A delightful story is told about a young man who applied for a job as a telegraph operator. He answered an ad in the newspaper and went to the telegraph office for an interview. Though he knew Morse Code and was qualified in every other way, seven other applicants were also waiting in the large, noisy office.
He saw customers coming and going and heard a telegraph clacking away in the background. He also noticed a sign on the receptionist's counter instructing applicants to fill out a form and wait to be summoned to an inner office for an interview. He filled out the form and sat down to wait.
After a few minutes, the young man stood up, crossed the room to the door of the inner office, and walked right in. Naturally the other applicants perked up, wondering why he had been so bold. They talked among themselves and finally determined that, since nobody had been summoned to interview yet, the man would likely be reprimanded for not following instructions and possibly disqualified for the job.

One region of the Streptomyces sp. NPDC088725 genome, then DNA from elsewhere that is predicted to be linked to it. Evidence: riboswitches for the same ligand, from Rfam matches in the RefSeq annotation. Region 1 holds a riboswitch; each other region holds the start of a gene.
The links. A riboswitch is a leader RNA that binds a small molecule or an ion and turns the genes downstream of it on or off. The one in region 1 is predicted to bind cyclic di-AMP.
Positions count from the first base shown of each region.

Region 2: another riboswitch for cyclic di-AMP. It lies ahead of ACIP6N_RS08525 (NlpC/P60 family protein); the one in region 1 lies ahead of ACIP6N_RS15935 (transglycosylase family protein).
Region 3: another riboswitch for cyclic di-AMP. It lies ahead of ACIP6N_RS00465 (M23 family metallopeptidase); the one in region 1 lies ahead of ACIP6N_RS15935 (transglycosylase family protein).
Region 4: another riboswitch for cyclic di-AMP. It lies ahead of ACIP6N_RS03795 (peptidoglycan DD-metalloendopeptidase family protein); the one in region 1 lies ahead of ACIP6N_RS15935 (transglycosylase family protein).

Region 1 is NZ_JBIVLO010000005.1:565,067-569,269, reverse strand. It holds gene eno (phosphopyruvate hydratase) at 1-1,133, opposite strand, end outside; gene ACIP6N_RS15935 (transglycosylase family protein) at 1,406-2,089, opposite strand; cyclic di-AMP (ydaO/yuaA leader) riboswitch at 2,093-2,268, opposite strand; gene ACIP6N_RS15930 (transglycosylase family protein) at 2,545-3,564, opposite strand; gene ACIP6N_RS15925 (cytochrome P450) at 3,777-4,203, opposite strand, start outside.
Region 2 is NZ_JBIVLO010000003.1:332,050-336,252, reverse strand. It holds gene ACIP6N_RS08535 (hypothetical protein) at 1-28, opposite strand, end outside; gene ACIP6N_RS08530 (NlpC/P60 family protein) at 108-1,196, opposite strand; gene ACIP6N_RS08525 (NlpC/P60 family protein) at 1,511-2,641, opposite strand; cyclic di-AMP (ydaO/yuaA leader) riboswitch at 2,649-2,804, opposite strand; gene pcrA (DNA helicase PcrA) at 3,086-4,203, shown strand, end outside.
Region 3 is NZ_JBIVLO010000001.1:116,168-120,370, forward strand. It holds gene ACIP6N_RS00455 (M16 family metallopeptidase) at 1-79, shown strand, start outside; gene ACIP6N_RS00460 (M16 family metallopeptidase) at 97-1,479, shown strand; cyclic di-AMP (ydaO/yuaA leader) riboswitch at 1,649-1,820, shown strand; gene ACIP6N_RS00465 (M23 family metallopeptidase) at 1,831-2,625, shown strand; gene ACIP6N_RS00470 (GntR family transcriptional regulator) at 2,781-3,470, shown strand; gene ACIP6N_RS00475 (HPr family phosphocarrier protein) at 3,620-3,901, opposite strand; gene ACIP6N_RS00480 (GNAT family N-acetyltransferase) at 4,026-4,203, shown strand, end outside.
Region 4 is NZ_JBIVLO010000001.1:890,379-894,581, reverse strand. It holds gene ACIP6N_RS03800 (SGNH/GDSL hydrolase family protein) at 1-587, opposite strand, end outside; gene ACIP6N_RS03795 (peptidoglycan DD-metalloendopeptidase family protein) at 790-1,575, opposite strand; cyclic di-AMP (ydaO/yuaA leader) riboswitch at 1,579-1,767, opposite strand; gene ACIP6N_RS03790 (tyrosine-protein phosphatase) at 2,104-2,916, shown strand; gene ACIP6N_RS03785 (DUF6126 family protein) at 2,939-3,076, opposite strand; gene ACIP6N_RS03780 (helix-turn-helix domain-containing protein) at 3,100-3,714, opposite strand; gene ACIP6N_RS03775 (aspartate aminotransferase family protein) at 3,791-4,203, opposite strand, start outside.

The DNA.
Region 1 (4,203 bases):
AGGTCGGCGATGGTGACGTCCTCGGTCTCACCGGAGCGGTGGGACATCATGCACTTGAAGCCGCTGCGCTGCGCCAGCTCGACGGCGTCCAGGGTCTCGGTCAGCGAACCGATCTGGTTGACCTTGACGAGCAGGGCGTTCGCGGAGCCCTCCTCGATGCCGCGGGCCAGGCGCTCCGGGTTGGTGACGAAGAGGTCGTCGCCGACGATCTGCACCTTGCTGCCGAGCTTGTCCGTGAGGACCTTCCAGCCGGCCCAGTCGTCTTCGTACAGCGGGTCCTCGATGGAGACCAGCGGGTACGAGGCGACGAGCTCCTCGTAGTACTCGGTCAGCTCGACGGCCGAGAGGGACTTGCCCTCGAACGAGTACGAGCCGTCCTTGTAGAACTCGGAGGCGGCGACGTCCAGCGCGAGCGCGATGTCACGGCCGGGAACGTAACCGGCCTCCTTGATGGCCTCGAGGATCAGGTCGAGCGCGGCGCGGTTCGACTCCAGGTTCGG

Within a few minutes, however, the young man emerged from the inner office escorted by the interviewer, who announced to the other applicants, “Thank you all very much for coming, but the job has just been filled.”
They were all confused and one man spoke up: “Wait a minute- I don’t understand. We have been waiting longer than he and we never even got a chance to be interviewed.” The employer responded, “All the time you've been sitting here, the telegraph has been ticking out the following message: “If you understand this, then come right in. The job is yours.”
This man knew a valuable life-lesson that most people miss:
Wherever You Are, Be There. You are there physically, but also be there emotionally.
Be there mentally. Be there attentively. Be there as fully as you can.
Wherever you are, be there. When you are completely present, you will make the most of every minute. And minutes lived fully add up to a life lived magnificently.